‘No Evidence’ of Increased COVID Cases Linked to Large Gathering at Trinity Bellwoods
There’s no evidence of a spike in new COVID-19 cases after thousands of people gathered in Trinity Bellwoods Park in downtown Toronto more than two weeks ago.
“So far there has been no evidence of increased COVID-19 activity that can be linked to the gathering in Trinity Bellwoods Park on May 23rd,” Toronto Public Health said on Monday.
“However, COVID-19 continues to circulate in Toronto & over 65% of cases reported since that day are from a close contact,” Toronto Public Health said.
On May 23, thousands descended on the park on what was the first warm days of the year, appearing to ignore social-distancing rules as they gathered in one area of the park.
While some of the park-goers appeared to wear face masks, the vast majority gathered in groups of more than five people and their picnic blankets were far from six-feet apart. Mayor John Tory was also seen in the park talking to the crowds, paying little attention to physical distancing guidelines or bothering to properly wear the mask he had with him.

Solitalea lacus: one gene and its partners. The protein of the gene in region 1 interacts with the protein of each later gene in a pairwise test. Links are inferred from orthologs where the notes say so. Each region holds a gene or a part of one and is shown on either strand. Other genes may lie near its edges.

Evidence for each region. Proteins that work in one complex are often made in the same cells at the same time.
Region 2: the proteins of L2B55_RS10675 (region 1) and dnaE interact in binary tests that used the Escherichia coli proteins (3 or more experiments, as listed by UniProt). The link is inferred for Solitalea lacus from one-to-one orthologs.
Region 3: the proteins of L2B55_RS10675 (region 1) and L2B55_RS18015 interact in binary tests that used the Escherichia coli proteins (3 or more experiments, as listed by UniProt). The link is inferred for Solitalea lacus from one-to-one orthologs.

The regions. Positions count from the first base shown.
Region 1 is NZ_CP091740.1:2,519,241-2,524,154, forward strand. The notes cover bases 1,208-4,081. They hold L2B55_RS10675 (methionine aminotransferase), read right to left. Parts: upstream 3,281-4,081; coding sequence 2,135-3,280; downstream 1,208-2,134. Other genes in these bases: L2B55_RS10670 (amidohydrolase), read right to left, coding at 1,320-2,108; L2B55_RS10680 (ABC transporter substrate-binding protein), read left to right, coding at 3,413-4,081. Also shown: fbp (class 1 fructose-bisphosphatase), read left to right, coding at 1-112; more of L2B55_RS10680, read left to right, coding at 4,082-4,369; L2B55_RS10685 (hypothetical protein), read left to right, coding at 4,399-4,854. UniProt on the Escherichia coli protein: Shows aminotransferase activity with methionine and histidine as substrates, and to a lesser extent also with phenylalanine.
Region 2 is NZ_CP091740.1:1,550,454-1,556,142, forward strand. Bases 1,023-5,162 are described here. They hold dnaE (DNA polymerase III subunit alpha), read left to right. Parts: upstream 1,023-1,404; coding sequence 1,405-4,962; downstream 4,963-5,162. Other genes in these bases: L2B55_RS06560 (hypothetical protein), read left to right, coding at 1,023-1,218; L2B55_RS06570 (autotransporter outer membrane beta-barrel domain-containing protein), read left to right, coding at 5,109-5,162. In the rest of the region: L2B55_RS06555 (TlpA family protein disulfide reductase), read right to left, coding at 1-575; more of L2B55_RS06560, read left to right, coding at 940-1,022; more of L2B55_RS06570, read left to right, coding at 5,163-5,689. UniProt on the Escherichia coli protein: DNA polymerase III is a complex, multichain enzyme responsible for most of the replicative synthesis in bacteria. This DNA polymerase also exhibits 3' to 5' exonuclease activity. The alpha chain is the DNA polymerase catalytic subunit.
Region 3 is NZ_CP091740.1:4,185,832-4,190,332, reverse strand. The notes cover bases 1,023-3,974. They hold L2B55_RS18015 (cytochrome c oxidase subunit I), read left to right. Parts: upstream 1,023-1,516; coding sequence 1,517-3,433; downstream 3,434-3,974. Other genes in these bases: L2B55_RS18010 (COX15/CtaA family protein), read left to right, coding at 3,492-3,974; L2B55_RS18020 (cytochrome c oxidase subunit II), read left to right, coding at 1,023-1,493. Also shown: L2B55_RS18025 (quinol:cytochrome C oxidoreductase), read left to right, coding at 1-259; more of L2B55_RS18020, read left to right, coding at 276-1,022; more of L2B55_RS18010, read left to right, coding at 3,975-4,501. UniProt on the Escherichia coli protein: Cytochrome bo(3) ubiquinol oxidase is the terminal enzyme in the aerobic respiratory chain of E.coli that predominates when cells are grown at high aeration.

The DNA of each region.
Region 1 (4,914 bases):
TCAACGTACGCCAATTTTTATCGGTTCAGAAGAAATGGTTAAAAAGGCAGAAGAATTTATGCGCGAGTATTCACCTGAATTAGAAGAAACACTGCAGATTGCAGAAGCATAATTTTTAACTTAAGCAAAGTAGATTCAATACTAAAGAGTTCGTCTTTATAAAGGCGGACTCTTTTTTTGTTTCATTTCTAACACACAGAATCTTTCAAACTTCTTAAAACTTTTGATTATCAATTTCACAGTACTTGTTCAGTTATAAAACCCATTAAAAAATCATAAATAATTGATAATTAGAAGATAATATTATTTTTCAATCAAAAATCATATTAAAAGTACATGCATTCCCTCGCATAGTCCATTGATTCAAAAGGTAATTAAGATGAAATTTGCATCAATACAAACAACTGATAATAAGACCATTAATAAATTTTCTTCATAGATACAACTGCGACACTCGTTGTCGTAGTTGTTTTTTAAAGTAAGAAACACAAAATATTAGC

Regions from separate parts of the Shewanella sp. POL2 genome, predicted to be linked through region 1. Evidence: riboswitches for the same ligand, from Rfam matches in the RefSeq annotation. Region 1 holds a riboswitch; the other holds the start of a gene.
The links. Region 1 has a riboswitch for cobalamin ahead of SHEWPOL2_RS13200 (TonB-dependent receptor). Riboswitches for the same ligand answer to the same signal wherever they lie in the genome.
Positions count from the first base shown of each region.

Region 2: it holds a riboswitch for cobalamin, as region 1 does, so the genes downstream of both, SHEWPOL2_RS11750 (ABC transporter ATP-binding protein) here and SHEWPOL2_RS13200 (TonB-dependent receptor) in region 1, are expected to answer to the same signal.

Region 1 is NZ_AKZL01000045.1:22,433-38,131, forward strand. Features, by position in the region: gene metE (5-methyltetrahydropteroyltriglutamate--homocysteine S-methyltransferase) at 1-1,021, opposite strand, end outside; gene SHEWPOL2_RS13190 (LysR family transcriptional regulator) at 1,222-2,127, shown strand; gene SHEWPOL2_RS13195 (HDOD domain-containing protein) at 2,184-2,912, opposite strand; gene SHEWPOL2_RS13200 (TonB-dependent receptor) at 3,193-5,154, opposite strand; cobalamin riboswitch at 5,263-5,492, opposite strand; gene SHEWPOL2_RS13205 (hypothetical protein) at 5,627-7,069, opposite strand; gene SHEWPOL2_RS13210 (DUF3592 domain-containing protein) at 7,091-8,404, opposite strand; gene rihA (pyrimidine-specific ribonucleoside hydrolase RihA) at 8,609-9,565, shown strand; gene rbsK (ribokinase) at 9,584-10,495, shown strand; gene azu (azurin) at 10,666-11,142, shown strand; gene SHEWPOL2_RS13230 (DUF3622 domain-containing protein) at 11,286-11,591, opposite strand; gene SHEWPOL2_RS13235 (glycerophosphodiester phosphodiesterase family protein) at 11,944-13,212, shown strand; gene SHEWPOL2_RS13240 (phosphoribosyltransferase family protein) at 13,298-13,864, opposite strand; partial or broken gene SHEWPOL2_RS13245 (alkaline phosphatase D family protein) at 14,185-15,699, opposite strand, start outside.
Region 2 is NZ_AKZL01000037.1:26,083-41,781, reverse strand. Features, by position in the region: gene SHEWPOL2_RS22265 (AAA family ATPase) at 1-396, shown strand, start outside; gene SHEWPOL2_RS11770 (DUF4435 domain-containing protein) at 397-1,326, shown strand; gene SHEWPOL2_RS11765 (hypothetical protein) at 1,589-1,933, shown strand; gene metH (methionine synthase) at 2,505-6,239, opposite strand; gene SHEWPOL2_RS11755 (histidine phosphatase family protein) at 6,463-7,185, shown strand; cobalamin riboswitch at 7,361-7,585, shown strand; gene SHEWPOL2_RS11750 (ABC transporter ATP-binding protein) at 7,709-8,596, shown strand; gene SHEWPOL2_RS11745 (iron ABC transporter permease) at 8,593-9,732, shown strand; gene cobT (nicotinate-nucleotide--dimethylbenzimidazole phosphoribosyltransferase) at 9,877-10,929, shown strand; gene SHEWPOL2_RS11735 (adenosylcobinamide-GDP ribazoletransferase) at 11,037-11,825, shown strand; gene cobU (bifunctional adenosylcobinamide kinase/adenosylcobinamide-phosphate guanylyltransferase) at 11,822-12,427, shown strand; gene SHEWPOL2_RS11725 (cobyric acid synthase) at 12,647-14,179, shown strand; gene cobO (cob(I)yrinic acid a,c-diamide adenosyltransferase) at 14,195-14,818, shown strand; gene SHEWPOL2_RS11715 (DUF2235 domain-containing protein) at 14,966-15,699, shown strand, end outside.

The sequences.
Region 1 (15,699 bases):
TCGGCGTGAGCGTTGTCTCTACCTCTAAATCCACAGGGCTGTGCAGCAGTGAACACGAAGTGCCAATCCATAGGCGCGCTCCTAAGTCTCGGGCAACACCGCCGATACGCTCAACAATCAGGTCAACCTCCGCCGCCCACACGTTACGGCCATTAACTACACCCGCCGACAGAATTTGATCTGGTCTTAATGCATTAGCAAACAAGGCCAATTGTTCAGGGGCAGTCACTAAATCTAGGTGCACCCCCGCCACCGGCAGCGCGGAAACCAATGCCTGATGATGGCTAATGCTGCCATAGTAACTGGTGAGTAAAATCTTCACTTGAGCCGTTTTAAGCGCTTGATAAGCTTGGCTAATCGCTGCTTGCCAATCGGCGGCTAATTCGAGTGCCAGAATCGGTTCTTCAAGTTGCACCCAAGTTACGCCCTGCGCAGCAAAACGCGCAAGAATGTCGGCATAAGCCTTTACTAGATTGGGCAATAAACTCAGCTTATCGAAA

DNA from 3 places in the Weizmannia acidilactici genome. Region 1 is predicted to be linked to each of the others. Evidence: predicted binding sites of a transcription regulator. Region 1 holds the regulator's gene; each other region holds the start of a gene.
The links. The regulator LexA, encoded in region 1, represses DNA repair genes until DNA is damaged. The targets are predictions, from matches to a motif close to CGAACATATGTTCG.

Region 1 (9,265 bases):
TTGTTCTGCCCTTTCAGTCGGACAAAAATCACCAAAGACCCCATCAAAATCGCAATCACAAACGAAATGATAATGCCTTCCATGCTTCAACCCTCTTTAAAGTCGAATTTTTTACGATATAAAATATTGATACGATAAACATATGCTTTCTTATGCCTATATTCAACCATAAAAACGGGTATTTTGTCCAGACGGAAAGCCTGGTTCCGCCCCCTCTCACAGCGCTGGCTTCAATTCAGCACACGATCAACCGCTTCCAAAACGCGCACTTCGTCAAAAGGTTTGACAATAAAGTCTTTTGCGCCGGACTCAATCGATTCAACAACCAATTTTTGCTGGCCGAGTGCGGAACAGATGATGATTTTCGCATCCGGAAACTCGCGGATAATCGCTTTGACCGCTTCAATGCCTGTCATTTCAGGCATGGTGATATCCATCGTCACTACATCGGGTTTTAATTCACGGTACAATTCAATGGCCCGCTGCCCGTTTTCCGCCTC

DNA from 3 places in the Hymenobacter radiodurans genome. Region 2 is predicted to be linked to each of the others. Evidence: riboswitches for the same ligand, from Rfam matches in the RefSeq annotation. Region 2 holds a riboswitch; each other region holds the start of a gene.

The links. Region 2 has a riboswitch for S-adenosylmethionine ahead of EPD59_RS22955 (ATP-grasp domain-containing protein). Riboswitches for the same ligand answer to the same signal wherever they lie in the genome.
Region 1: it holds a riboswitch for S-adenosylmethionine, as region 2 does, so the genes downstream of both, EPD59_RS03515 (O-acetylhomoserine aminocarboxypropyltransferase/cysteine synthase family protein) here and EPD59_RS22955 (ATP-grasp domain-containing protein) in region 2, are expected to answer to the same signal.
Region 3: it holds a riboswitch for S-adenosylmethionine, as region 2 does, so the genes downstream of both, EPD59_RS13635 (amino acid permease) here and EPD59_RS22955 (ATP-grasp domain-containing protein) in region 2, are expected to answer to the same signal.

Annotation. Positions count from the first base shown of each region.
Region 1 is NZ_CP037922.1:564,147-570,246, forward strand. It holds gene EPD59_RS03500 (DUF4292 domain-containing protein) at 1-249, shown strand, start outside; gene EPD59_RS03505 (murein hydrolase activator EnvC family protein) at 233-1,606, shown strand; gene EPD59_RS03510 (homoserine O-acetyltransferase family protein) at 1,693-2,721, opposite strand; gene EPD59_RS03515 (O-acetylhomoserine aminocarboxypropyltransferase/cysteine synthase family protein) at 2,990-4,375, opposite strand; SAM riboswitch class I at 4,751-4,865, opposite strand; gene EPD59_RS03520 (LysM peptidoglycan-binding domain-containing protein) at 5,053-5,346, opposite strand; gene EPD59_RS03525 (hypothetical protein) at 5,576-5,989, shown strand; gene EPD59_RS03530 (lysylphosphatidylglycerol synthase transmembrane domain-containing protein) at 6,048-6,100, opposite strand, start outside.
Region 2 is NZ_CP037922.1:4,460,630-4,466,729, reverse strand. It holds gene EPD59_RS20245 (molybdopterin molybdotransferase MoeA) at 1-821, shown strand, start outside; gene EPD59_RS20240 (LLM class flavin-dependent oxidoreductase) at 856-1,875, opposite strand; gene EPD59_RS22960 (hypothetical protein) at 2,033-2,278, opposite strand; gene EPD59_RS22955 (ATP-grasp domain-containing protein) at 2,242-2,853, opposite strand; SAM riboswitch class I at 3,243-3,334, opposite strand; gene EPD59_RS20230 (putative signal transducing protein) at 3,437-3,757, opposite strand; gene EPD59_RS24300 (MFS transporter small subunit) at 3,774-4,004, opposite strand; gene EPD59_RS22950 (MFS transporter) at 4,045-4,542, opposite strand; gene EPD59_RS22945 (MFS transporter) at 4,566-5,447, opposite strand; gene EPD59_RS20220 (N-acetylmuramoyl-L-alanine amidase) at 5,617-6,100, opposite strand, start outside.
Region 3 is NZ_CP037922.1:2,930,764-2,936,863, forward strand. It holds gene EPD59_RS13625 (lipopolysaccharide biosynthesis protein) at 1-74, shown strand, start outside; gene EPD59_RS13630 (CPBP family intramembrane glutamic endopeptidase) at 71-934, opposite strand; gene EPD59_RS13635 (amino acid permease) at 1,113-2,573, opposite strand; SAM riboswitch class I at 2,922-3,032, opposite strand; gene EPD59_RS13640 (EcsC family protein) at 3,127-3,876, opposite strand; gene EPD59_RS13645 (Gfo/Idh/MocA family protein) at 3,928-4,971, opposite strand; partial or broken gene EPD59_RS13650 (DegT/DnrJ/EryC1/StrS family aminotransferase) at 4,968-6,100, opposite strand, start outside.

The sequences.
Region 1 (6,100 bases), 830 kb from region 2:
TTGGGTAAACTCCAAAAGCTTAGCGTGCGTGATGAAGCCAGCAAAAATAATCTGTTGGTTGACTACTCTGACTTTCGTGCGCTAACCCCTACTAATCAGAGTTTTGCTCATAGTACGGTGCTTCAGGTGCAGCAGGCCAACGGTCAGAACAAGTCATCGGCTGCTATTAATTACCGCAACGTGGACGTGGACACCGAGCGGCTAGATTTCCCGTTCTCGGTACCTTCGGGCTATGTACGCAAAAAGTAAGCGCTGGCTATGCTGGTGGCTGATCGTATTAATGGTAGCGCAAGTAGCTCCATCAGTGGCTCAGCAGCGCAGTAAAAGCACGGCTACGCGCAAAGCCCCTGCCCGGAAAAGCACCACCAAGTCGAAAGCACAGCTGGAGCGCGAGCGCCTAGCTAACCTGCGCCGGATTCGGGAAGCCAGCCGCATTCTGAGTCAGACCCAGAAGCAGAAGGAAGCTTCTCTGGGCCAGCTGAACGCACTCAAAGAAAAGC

Both the public and health officials were outraged over the large crowds, which prompted the City of Toronto to paint white circles on the grass at Trinity Bellwoods to encourage physical distancing.
2/2: We urge residents to continue practicing physical distancing & to keep with members of your household only when going outside. We are closely monitoring our data as the city slowly reopens.
— Toronto Public Health (@TOPublicHealth) June 8, 2020
Now when you arrive at the park you’ll notice grids of painted circles roughly 8 feet in diameter and 10 feet apart. Each circle is large enough for two adults from the same household laying down or three adults from the same household sitting cross-legged.
The circles are only in the east field, near the baseball diamonds and tennis court, for now, but the City has said it will revisit the park to add more circles if deemed necessary.
This comes as Toronto health officials reported 169 new coronavirus cases on Monday, 57 of those impacted by a reporting delay. To date, Toronto has seen 12,707 confirmed cases of COVID-19 and 944 deaths.